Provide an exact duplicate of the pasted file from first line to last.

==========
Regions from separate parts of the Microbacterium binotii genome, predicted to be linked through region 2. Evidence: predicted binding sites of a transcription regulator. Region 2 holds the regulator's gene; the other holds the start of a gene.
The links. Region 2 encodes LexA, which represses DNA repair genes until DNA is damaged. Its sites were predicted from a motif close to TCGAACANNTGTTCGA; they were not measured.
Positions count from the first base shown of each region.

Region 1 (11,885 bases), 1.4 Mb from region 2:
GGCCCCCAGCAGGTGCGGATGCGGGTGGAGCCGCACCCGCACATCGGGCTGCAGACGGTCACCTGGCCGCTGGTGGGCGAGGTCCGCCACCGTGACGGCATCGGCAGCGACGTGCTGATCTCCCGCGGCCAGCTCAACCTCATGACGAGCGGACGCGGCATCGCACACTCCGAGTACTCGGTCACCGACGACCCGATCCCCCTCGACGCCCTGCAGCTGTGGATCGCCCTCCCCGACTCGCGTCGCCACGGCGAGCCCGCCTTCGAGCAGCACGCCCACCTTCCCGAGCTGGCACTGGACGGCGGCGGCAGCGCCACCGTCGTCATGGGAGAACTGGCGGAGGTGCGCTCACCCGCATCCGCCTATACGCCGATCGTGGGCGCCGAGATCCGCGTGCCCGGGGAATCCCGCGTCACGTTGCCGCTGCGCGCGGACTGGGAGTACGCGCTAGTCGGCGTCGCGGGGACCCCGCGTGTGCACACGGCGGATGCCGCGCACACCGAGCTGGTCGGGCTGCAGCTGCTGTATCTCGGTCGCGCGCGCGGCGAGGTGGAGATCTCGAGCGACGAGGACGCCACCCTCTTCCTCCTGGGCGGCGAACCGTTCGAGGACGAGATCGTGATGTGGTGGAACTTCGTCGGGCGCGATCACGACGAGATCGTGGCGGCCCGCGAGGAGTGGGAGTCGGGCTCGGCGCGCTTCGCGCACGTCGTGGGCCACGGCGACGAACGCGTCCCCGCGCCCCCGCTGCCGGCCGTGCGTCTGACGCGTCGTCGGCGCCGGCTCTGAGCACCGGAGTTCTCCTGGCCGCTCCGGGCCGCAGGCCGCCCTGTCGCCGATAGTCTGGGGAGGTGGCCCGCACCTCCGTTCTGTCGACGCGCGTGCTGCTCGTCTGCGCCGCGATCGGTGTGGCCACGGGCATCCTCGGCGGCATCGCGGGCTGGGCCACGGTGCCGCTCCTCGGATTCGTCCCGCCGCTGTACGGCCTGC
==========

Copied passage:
Regions from separate parts of the Microbacterium binotii genome, predicted to be linked through region 2. Evidence: predicted binding sites of a transcription regulator. Region 2 holds the regulator's gene; the other holds the start of a gene.
The links. Region 2 encodes LexA, which represses DNA repair genes until DNA is damaged. Its sites were predicted from a motif close to TCGAACANNTGTTCGA; they were not measured.
Positions count from the first base shown of each region.

Region 1 (11,885 bases), 1.4 Mb from region 2:
GGCCCCCAGCAGGTGCGGATGCGGGTGGAGCCGCACCCGCACATCGGGCTGCAGACGGTCACCTGGCCGCTGGTGGGCGAGGTCCGCCACCGTGACGGCATCGGCAGCGACGTGCTGATCTCCCGCGGCCAGCTCAACCTCATGACGAGCGGACGCGGCATCGCACACTCCGAGTACTCGGTCACCGACGACCCGATCCCCCTCGACGCCCTGCAGCTGTGGATCGCCCTCCCCGACTCGCGTCGCCACGGCGAGCCCGCCTTCGAGCAGCACGCCCACCTTCCCGAGCTGGCACTGGACGGCGGCGGCAGCGCCACCGTCGTCATGGGAGAACTGGCGGAGGTGCGCTCACCCGCATCCGCCTATACGCCGATCGTGGGCGCCGAGATCCGCGTGCCCGGGGAATCCCGCGTCACGTTGCCGCTGCGCGCGGACTGGGAGTACGCGCTAGTCGGCGTCGCGGGGACCCCGCGTGTGCACACGGCGGATGCCGCGCACACCGAGCTGGTCGGGCTGCAGCTGCTGTATCTCGGTCGCGCGCGCGGCGAGGTGGAGATCTCGAGCGACGAGGACGCCACCCTCTTCCTCCTGGGCGGCGAACCGTTCGAGGACGAGATCGTGATGTGGTGGAACTTCGTCGGGCGCGATCACGACGAGATCGTGGCGGCCCGCGAGGAGTGGGAGTCGGGCTCGGCGCGCTTCGCGCACGTCGTGGGCCACGGCGACGAACGCGTCCCCGCGCCCCCGCTGCCGGCCGTGCGTCTGACGCGTCGTCGGCGCCGGCTCTGAGCACCGGAGTTCTCCTGGCCGCTCCGGGCCGCAGGCCGCCCTGTCGCCGATAGTCTGGGGAGGTGGCCCGCACCTCCGTTCTGTCGACGCGCGTGCTGCTCGTCTGCGCCGCGATCGGTGTGGCCACGGGCATCCTCGGCGGCATCGCGGGCTGGGCCACGGTGCCGCTCCTCGGATTCGTCCCGCCGCTGTACGGCCTGC